Taking early steps to protect your water pipes from freezing weather could save you a fortune.
Why you need to protect your water pipes
Burst pipes, which come under the umbrella of “escape of water” claims, are most common over the colder months.
Aside from the obvious inconvenience, tradesman website Rated People estimates the cost of fixing a burst water pipe could be anywhere up to £250 – and that's assuming it's easy to access.
Taking steps now to better protect your pipes could save you a sizeable sum when the freezing weather really sets in.
Insulate your pipes and water tanks
It's not just you that needs to wrap up warm in the winter!
Not only will insulating your pipes protect them from bursting when the weather gets cold, it will also save you money on your energy bills.
You can get supplies from DIY shops or online. Be sure to wrap bends or hard to reach sections of pipe with securely fixed strips of insulation.
Find your stop tap now (just in case)
Locate your stop tap, or stopcock. It’ll likely be below the kitchen sink or where the service pipe enters your property.
It controls the water supply going into your home, so you'll need to be able to turn it off if there are any problems.
There's a handy video from Thames Water about how to find and use your stop tap.
You should also insulate outside taps or turn them off at the stopcock and drain the water from them.
Repair dripping taps
Make sure you repair any dripping taps or overflows as even small build-ups of ice can cause blockages.
Get contact details of a good local plumber
If disaster strikes, you want to know that a good plumber is on hand to come help.
Leave the heating on
Leave your heating on low (10C-15C) if you go away for a few days and set it to come on at least once a day.
Ask a friend or relative to visit your home every day so that if a pipe bursts, it’ll be detected as soon as possible, minimising damage.
Make sure you have insurance
It’s also vital that you look at your home insurance before the really chilly weather starts to kick in.
Check it to make sure it covers everything you may need, particularly if your policy is a bit cheaper than most.
If the worst is to happen, buildings insurance will cover the cost of the pipe itself while contents insurance will cover any damaged items in your home.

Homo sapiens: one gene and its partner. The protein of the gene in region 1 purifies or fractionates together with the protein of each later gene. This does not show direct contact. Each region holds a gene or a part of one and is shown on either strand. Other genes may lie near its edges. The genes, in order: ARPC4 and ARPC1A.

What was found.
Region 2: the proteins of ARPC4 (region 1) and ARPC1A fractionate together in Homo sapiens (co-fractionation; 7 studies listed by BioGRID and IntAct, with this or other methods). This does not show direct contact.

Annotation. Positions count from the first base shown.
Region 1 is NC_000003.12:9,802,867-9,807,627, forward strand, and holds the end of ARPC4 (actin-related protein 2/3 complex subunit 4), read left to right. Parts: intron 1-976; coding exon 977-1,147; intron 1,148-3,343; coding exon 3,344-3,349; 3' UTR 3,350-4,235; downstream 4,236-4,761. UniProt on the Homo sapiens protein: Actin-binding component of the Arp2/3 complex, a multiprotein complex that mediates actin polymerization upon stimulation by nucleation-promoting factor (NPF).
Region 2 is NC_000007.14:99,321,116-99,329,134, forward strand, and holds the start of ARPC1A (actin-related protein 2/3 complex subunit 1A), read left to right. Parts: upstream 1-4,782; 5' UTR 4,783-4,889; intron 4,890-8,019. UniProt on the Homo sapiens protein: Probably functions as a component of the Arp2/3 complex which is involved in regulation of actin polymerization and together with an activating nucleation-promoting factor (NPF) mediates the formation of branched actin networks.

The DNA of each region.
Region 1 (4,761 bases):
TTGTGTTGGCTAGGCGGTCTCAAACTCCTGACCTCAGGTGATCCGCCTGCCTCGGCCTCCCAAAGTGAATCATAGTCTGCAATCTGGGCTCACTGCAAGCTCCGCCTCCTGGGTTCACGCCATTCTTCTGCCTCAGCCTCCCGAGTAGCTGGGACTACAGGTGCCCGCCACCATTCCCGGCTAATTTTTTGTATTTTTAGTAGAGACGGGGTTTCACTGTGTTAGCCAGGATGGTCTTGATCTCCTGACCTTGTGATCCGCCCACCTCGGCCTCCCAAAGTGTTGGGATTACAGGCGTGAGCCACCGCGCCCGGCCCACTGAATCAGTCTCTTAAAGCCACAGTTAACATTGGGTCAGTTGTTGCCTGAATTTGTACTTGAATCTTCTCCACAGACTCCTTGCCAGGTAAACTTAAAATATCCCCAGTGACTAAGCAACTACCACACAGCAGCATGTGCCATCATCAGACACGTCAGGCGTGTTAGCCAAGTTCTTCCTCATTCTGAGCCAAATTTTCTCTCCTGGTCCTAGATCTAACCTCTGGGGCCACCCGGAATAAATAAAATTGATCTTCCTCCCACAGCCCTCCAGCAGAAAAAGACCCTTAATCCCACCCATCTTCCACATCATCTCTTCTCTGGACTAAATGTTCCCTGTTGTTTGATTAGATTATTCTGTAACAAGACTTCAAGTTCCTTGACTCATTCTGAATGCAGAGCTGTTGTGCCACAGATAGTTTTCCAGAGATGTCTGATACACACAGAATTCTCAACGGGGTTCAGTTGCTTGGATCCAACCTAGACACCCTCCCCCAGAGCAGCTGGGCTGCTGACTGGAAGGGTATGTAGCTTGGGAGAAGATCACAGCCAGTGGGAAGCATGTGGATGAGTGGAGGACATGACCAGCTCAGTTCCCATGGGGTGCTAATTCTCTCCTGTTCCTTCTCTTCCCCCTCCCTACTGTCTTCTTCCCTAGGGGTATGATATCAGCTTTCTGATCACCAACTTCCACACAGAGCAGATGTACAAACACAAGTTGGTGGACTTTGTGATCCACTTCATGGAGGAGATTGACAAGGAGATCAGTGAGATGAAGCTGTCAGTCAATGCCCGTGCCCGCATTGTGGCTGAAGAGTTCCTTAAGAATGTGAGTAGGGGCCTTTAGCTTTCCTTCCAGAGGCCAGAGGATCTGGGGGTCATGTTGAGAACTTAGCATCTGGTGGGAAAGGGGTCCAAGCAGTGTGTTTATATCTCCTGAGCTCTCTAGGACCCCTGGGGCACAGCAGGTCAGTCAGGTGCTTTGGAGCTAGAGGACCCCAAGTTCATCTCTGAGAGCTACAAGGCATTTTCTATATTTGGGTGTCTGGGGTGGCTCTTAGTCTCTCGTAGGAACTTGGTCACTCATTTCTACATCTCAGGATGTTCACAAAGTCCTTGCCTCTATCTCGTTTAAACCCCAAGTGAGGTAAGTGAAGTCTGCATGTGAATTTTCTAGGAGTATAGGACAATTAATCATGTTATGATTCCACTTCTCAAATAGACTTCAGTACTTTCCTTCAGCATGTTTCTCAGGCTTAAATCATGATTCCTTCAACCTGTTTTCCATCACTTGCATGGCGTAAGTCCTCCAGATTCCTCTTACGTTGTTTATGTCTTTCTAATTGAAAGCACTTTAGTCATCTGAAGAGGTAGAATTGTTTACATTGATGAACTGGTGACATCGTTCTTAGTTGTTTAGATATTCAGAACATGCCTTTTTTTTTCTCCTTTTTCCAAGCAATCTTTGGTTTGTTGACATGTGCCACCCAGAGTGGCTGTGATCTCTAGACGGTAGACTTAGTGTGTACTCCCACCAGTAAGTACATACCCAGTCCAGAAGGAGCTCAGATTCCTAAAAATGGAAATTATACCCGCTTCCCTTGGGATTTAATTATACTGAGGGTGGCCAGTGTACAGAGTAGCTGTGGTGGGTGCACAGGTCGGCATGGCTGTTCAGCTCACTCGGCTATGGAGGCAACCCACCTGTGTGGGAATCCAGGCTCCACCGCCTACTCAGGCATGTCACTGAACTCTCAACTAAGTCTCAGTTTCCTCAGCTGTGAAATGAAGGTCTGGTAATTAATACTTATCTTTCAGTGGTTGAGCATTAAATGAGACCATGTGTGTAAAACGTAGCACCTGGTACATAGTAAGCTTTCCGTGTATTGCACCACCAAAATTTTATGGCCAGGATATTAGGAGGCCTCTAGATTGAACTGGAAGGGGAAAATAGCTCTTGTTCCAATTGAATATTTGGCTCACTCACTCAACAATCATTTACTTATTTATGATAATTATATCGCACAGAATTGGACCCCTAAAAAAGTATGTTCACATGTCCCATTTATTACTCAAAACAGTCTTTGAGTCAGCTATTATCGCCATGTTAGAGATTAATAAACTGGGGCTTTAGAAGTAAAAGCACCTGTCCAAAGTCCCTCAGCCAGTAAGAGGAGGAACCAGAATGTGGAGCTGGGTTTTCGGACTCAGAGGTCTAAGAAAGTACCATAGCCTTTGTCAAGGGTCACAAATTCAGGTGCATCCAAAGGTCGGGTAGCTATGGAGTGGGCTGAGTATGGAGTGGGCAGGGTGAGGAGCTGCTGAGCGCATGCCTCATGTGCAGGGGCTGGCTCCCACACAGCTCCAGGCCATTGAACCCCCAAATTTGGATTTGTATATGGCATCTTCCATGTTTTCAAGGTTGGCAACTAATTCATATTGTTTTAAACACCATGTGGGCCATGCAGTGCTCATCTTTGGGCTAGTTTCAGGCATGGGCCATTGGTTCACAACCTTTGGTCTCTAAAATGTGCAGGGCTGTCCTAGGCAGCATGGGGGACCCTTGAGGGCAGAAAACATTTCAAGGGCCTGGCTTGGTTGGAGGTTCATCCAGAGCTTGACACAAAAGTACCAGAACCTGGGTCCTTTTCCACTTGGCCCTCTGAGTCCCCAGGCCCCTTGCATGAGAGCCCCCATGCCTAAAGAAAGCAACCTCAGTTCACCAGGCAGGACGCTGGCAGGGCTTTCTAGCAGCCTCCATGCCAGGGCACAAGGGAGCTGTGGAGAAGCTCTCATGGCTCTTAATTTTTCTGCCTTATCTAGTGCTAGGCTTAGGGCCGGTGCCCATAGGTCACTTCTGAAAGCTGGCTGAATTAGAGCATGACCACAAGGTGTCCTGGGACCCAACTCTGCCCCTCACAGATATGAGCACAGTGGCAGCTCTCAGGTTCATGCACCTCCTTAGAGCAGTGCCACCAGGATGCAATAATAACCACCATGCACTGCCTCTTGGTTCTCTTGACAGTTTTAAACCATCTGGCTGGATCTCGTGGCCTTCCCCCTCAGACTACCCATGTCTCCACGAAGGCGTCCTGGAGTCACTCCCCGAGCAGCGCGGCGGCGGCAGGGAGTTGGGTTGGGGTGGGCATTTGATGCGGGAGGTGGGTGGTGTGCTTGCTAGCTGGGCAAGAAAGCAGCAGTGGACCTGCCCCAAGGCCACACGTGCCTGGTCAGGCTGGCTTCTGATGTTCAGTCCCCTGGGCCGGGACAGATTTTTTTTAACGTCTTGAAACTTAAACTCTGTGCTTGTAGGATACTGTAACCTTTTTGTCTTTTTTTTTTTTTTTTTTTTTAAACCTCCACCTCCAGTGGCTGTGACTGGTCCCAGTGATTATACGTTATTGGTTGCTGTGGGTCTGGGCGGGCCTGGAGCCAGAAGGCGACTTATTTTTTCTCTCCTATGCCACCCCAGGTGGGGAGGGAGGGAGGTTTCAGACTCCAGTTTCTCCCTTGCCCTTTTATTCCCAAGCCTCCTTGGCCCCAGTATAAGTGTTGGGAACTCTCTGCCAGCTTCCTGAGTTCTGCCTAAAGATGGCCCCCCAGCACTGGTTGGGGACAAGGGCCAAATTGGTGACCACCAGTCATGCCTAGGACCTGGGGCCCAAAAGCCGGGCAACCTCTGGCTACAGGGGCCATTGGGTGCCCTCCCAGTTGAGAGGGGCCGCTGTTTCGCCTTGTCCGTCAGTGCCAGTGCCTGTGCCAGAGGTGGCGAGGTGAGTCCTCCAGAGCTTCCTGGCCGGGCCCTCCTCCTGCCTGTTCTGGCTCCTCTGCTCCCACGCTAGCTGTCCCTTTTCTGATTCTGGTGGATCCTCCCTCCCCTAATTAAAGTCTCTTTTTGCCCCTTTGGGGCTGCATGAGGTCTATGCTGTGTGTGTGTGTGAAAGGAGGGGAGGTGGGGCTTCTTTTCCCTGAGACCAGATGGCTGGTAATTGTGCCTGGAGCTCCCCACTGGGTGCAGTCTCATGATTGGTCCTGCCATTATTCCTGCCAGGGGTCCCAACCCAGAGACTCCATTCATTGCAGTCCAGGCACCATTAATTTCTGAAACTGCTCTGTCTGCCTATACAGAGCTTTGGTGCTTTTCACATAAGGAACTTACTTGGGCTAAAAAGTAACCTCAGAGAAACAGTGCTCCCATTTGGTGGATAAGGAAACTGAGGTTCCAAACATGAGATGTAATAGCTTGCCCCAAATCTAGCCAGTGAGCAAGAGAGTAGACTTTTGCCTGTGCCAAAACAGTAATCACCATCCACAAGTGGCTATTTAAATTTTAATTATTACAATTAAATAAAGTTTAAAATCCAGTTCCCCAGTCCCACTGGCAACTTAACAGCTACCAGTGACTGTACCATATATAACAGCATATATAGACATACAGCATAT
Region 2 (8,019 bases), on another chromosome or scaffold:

For those of you who rent, your buildings insurance should be taken care of by your landlord but it’s a good idea to have contents insurance in place for yourself as well.
I have a frozen pipe!
If you do discover a frozen pipe, deal with it as quickly as you can.
First of all, find your stopcock and turn it off, then make sure any nearby cold taps are turned on to let water escape when it thaws. Don’t turn any hot taps on until the central heating is switched off.
As for your possessions, move or cover anything which could get damaged if the pipe bursts when the water thaws.
After that, check all visible pipes for damage or signs of freezing. If you can pinpoint the frozen pipe, lay a hot water bottle or a hot wet towel on it. You could also warm it with a hairdryer if there’s an electrical point within reach.
If you notice a leak once the water has thawed and pressure in the pipe has built up again, turn off the stopcock and call your plumber.
Making an insurance claim
It’s wise to contact your insurer as soon as possible. Some have a 24-hour emergency line, which you can call in this type of situation.
Double-check what you’ll need to support your claim such as photographs of damage or receipts for plumbing repairs or decorating.
A loss adjuster will usually be in touch within 24 hours (be prepared to wait longer if it’s a particularly cold time of year) to assess the damage and in extreme cases, arrange alternative accommodation.
After they’ve done their initial assessment, they should be able to give you a rough timeline detailing what needs to be done to restore your home, who will do it and how long it will take.
*This article contains affiliate links, which means we may receive a commission on any sales of products or services we write about. This article was written completely independently.
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